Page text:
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Children's social development through play

Updated on May 7, 2015

Children's social development through play

According to the dictionary ‘play’ is defined as: activities that are done because they are enjoyable and fun, especially by children. If you ask any child of any age, what they love doing, they will answer ‘I love to play’. This sentence might include: I love to play friends, my dog, my mum, outdoors, at the beach, with my favorite toy, etc. What the child implies is that he/she enjoys the interaction with the specific toy or person. And it is through this interaction between and among children that they learn how to get along with one another, to be helpful and share, and to understand the consequences of their own behavior. Therefore, without them knowing, they participate fully in their own social development.

As a child grows up and its muscles and nerves develop, so their cognitive and social development goes through several stages.

  1. Observer. The child observes from a distance what other children are doing
  2. Solitary Play. The child plays alone with any object that attracts their attention
  3. Parallel Play. The child plays alongside other children but does not interact with them
  4. Cooperative play. The child plays and interacts with other children fully, by giving instructions, taking roles, offering or asking for help.

There are more in between stages in children's play. Watch the video below to get a better idea on the different stages and the ages that are taking place. Without stating the obvious, any questions or concerns you might have about your child, the most appropriate person to get advice from is your pediatrician or family doctor.

Stages of Play


Social Skills for Life

Social skills are not just manners. Social skills are a general attitude needed to be part of a society. The first society we encounter when we are born is our family. As we grow up, the next groups we are part of are our neighborhood, school, and work. Interacting with others is fundamental to our survival but also is necessary in order to reach out to others and understand ourselves. Social skills include:

  • Compassion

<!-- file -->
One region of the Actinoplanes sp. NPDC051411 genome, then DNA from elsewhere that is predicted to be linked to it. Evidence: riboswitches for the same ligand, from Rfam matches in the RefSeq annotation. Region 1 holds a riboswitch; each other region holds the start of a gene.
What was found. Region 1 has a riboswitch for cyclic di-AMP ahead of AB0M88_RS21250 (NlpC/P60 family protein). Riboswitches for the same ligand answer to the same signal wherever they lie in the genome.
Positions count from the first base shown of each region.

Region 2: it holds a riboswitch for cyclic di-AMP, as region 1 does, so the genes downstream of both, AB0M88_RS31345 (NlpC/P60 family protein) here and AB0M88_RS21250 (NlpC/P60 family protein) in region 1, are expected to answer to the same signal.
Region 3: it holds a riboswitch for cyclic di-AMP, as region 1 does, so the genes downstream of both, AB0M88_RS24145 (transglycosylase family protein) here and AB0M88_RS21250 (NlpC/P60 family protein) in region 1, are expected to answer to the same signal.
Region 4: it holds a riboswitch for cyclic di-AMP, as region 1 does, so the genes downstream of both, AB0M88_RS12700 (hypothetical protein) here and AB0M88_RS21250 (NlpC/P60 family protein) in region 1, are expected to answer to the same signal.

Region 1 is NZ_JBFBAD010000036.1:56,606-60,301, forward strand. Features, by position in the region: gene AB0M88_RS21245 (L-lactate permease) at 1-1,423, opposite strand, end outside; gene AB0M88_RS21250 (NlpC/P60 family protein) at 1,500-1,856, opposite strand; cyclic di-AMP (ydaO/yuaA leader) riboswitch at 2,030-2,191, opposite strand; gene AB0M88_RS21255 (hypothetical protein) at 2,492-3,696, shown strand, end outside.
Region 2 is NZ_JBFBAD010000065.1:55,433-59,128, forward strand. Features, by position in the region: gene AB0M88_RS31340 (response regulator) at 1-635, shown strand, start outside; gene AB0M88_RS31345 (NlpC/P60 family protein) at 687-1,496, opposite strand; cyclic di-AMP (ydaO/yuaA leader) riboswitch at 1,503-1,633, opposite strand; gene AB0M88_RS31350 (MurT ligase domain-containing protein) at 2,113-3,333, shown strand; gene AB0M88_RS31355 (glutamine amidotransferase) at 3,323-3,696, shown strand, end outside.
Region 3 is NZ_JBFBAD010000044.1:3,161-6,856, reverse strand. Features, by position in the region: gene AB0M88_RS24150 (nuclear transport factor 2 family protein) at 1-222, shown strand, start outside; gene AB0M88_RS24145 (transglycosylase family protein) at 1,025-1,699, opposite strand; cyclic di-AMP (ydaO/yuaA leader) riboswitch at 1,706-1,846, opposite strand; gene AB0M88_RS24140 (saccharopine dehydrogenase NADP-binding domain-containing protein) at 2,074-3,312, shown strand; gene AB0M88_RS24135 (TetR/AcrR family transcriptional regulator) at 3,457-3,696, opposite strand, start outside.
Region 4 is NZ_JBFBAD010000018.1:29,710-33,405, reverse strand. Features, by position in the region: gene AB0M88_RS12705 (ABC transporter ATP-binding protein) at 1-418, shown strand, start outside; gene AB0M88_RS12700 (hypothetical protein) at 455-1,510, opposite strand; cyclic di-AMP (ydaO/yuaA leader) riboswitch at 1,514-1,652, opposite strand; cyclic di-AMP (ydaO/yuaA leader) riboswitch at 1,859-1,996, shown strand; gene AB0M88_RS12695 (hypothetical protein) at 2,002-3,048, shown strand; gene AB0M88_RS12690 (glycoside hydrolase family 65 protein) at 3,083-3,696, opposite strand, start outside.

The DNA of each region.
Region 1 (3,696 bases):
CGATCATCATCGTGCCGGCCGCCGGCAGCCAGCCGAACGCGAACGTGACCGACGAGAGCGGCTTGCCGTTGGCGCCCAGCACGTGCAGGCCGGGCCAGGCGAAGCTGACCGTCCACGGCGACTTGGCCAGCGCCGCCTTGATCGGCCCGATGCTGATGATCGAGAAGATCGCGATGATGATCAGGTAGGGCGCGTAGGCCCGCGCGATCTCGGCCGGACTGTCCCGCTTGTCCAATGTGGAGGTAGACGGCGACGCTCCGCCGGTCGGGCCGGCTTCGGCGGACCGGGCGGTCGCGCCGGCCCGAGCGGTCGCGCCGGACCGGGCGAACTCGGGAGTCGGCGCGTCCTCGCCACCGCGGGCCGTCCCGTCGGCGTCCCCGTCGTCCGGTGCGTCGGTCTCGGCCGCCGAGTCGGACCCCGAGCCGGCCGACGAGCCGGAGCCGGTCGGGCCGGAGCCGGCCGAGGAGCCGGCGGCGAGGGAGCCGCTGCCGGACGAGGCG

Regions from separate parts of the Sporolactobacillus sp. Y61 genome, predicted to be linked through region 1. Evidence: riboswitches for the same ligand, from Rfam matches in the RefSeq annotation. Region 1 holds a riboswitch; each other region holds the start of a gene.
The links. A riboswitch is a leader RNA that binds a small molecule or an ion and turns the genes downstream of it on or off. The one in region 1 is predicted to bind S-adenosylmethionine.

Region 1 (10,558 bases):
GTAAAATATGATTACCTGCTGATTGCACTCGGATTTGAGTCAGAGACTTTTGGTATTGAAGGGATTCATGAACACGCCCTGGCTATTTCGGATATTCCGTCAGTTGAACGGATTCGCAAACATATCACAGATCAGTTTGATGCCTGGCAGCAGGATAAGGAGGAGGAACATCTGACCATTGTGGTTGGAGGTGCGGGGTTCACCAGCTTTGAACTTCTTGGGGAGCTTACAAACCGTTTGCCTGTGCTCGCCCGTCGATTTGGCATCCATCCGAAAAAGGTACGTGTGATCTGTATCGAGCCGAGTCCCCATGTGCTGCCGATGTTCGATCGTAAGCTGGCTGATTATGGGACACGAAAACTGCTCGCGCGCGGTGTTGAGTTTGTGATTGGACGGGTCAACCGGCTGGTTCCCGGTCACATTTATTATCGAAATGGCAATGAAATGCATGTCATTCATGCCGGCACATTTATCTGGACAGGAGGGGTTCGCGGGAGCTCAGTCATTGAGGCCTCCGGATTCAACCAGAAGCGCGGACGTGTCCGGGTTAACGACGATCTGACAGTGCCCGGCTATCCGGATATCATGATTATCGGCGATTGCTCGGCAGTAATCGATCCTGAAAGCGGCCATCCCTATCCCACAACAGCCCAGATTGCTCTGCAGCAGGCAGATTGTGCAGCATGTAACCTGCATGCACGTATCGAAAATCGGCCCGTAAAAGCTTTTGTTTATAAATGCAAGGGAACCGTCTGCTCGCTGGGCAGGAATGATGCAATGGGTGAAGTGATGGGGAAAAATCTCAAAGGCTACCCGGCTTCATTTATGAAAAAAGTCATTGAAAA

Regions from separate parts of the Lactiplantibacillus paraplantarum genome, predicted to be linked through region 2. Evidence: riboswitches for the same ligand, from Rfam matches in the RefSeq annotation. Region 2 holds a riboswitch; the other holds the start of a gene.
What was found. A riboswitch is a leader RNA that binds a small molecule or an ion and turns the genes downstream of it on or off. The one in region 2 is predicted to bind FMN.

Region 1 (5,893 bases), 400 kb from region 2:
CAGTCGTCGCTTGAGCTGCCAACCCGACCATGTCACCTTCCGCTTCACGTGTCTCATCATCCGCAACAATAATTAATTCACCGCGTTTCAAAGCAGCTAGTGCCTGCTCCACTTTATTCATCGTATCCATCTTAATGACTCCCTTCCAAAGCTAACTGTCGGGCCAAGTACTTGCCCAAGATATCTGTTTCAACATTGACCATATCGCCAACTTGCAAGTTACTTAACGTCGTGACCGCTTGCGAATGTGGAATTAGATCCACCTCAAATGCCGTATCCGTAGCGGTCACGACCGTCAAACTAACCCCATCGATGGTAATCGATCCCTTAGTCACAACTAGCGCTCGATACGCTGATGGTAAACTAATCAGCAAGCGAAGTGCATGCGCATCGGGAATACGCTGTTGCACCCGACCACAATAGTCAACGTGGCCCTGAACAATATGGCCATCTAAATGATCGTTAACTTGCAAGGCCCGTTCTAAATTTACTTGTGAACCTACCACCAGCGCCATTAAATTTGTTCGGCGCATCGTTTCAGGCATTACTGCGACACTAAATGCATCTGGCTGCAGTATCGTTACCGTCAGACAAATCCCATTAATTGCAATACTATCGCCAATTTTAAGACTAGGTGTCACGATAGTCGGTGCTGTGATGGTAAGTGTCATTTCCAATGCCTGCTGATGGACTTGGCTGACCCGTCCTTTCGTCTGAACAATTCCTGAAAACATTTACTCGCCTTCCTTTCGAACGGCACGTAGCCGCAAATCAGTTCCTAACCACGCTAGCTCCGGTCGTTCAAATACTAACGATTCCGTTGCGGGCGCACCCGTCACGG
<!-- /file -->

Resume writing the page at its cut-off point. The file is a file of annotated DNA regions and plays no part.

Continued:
• Sympathy
  • Showing consideration
  • Giving
  • Receiving
  • Appropriate ways to assert our needs and rights
  • Effective communication
  • Showing interest in others

These skills are not inherited. This learning process starts at birth and continues throughout our lives. Toddlers are used to been treated nice at all times. Everything and everyone goes around their needs. Slowly, they discover that others might have different feelings than theirs. Learning to wait for things, or ask for something that is not theirs or express their anger differently are things that they start to realize as they grow up. The first teacher a child has is its parents. Parents teach their children constantly through their own actions. The paradigm they are sharing with their child is going to stay with them for the rest of their lives. Other important teachers are the grandparents or close friends and certainly the teachers at school. All of these people contribute to the social development of a toddler.


What Should Parents Do to Help Toddlers through the Different Levels?

Parents first and teachers later, must help children move through these different levels until they become successful at cooperative play. All levels are appropriate and we must acknowledge that children do not switch from one level to another overnight.

We must also, not forget that cooperative play does not refer only to play with other children but also interaction with adults. When an adult joins in the play, the level of complexity and creativity can be sharply increased. So, for example, a child is playing with a teapot and cups and is pretending to pour for you some tea, and a participating parent can enrich the level of play by commenting, ‘watch that tea; it’s hot’. Soon, the child will be saying the same thing to his/her friends and be aware of the idea of burning yourself with something hot.

In addition, the parent or teacher can establish an awareness of an excluded or ignored child by saying ‘I think Mary would like to join your group. Do you have a cup for her?’

The Power of Play


Main Points of Social Development to Remember

  1. Encourage friendliness by talking and playing with your child
  2. Follow certain routines to show how tasks get completed
  3. Give lots of love and attention
  4. Show consideration by treating them with tenderness and being aware of their feelings
  5. Speak to them at every opportunity
  6. Invite other children in your home, so your toddler can learn to share
  7. Show them how to protect what’s theirs by talking through it(no hitting or pushing)
  8. Use simple and direct language when talking to them
  9. Praise them when they follow the rules
  10. teach them how to take turns at the playground or even at dinner time
  11. Help them to use words to express what they want, instead of crying or shouting
  12. Ask them their opinion and explain further why something is right or wrong
  13. Allow them to calm down before you tell them what they’ve done wrong

© 2013 DemiT


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